Download Direct and Alternating Voltages, the Oscilloscope

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Direct and Alternating Voltages, the Oscilloscope
Required Equipment
1. A Philips PM3335 Analog/Digital Oscilloscope
2. Function Generator
3. DC Power Supply
4. Potentiometer
5. Various resistors
The aim of this lab is to familiarize you with the 60Mhz oscilloscopes that you will use
throughout the course. The oscilloscopes are equipped with both analog and digital
functions, which we will investigate in turn.
Analog Oscilloscope
1. Begin by connecting the function generator to both y inputs (A and B) of the scope.
Get traces on the screen for both y inputs. You will find the auto set helpful. Learn to
control the signal from the function generator.
2. Understand the functions of the controls y pos, y var, xpos, xvar and gnd. Also the
functions add, invert, invert and add.
3. Use the top three rocker switches. What is the maximum voltage scale? What is the
maximum voltage that the scope can read? What is the minimum voltage scale? What
are maximum and minimum time base scales? How does the fastest time scale
correlate with the label on the scope that marks it as a 60 MHz scope?
4. Use the scope to measure the peak-to-peak voltage of the largest sine signal that the
function generator can make. What is the importance of the “cal” position on the y
var control to your measurement?
5. Set the function generator to make a sine wave with frequency of 1000 Hz and
measure the period on the scope. What is the importance of the “cal” position on the
x var control?
6. Set the function generator to make a high-frequency (1.5 MHz) square wave and use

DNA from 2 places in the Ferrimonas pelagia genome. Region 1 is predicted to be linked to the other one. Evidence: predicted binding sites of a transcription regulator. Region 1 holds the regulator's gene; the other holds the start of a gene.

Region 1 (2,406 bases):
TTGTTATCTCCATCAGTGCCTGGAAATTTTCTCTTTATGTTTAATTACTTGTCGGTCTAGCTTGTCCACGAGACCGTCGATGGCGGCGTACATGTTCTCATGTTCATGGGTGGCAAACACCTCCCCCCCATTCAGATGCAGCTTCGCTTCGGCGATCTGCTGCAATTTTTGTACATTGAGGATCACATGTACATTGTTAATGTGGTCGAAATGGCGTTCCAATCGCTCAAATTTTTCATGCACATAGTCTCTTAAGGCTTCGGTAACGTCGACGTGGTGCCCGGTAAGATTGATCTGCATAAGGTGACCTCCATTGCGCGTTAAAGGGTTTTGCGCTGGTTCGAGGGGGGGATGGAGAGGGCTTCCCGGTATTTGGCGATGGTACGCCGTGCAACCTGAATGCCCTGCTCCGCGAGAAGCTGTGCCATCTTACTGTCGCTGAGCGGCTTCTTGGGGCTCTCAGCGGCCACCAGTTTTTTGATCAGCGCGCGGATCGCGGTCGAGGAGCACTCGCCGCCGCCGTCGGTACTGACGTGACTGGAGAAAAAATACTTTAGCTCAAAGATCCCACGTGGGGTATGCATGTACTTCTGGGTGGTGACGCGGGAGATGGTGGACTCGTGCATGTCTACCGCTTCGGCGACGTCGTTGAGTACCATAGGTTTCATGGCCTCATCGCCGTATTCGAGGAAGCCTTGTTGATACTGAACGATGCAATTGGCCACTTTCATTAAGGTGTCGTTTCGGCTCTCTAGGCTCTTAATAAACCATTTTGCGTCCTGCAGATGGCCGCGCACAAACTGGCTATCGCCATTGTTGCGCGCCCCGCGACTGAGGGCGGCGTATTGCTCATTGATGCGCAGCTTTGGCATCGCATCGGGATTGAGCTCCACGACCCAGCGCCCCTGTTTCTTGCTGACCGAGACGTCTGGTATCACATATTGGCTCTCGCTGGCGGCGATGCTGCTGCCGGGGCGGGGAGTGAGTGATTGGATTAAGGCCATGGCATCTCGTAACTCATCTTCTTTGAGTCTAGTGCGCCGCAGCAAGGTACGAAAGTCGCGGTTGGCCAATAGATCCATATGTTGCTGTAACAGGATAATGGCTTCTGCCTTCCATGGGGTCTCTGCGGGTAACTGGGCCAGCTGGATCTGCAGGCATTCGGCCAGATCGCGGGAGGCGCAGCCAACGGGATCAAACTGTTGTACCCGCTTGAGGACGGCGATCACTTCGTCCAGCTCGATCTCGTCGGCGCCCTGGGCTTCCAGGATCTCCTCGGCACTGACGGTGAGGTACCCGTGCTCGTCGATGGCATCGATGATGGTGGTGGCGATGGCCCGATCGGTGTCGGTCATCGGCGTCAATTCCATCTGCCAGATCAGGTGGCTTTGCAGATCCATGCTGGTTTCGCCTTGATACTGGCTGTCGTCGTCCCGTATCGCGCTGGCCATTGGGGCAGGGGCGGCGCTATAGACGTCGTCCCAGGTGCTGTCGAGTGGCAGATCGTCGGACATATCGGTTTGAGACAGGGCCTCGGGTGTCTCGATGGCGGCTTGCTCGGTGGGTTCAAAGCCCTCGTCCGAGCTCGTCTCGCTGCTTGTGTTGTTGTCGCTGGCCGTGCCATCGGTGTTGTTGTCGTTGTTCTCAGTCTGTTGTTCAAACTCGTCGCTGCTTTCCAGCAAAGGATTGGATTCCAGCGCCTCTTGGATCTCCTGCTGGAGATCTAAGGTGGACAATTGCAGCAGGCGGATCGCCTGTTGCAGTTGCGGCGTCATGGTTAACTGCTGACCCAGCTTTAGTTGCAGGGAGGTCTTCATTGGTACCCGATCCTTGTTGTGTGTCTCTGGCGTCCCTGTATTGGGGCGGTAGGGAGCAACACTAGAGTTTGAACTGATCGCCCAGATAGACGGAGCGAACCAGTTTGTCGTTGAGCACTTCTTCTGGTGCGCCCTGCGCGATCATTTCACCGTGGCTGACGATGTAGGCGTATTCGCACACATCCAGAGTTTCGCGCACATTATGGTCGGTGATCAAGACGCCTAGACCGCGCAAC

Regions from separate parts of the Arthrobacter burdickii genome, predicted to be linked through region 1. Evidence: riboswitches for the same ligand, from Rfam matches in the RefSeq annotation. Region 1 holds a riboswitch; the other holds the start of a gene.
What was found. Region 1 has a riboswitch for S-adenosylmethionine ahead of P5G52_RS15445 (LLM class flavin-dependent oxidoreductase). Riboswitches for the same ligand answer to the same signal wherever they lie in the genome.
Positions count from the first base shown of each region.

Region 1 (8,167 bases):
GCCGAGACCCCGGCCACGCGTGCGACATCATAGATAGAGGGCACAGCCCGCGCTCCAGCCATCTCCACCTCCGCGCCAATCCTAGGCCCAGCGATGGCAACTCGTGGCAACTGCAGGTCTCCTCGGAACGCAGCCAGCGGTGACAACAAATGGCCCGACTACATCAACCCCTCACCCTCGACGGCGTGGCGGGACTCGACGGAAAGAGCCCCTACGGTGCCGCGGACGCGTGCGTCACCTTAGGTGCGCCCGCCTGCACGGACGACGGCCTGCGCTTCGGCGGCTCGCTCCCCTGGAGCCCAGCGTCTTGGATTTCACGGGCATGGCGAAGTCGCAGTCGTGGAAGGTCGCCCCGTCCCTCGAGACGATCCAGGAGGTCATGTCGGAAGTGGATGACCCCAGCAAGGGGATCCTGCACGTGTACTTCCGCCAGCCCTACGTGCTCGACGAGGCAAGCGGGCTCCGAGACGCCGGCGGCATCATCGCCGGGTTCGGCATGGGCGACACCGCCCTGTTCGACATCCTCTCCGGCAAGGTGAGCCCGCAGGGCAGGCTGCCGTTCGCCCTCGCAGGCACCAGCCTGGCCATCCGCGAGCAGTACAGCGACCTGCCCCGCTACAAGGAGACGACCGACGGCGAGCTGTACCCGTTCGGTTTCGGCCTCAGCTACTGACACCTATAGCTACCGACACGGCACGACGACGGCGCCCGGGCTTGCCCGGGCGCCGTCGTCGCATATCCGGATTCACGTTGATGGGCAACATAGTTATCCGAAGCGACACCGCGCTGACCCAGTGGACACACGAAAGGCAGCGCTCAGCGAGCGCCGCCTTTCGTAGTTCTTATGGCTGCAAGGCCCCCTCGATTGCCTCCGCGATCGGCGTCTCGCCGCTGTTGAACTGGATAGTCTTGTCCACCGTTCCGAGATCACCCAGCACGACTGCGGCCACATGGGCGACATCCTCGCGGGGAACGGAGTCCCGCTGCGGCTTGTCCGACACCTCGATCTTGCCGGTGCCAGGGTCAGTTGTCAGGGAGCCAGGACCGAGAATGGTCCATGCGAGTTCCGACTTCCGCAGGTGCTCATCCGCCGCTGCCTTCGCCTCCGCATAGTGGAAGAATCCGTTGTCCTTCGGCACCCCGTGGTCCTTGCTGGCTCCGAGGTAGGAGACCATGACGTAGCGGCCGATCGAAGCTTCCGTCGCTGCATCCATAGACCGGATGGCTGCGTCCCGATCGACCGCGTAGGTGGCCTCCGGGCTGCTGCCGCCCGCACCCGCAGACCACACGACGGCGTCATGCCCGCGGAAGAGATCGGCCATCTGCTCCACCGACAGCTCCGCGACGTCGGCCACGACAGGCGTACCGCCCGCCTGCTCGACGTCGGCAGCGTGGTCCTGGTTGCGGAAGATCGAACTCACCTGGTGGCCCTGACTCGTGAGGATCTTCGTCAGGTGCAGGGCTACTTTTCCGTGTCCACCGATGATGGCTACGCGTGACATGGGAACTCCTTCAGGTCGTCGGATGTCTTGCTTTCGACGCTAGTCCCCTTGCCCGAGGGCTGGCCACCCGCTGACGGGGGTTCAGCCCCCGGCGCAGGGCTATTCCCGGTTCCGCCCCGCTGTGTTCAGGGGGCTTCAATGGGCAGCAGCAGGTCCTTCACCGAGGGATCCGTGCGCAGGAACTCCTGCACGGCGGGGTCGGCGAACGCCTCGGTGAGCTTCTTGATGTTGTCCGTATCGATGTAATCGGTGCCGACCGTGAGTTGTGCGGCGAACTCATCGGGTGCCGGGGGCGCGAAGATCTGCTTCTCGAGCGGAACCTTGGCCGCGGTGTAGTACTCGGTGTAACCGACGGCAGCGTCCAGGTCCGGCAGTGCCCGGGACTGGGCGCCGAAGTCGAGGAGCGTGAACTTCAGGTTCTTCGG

the scope to measure the rise time. This is the time it takes the wave to go from 10%
to 90% of its maximum amplitude. Measure also the corresponding fall time.
7. What is the use of the alternate and chop options? To find out, put the same lowfrequency (~10 Hz) signal on both y inputs and set the time base so that a few cycles
appear on the screen. Observe the two channels in both alternate and chop modes.
Which do you prefer? Hint: the true nature of the chop mode can only be seen at high
sweep rates.
8. Triggering: To see the importance of triggering, put a sine signal on the scope and
remove triggering by using the Trig or X source button to select “external trigger”.
Because there is nothing connected to the “ext” inputs there is no trigger. Observe
that the pattern on the scope screen is not stationary but rolls. Next restore proper
triggering and observe the effect of trigger level adjustment.
The Digital Scope
Select the digital memory with the white button and make it display a sine
1. What is the function of lock? Try removing the input signals with lock on and off.
2. Use the cursors to find the peak-to-peak voltage, the period of the sine wave and the
phase difference between two consecutive peaks of the sine wave.
AC-DC Signals
1. Scope Coupling: The scope y inputs can be ac or dc coupled. The ac coupling blocks
the constant part of the signal. Add some dc offset to the function generator output
and switch between ac and dc coupling. Observe the effects on the scope. Figure 1
shows a sine wave with an offset.
Figure 1: A 3 V sine wave with 0.6 V offset
2. Explain how to use ac-coupling to measure the small ripple in the output of a power
supply. Typical ripple might be a 120 Hz sine wave, 10 mV peak-to-peak, added to a
constant 5-Volt output from the power supply. Try to find a ripple in one of the lab
power supplies.
Figure 2: AC level control.
3. AC level control: Use a potentiometer to attenuate an ac signal as shown in Figure 2.
This is the essence of an audio volume control.
4. Passive Summer: The summer adds the dc voltage from the power supply to offset the
ac voltage from the function generator (Figure 3). Suppose that the function generator
+ 10 V
12 K
24 K
24 K
Figure 3: Passive summer.
is an ideal voltage source (no internal resistance) creating a sine voltage VAC = 5 sin
(2πft), where f is the frequency and the amplitude is 5 volts. Assume that the 10-volt
supply is an ideal voltage source. Show that the output is always positive and looks
like the curve in Figure 4 below.
Figure 4: Sine wave with positive offset.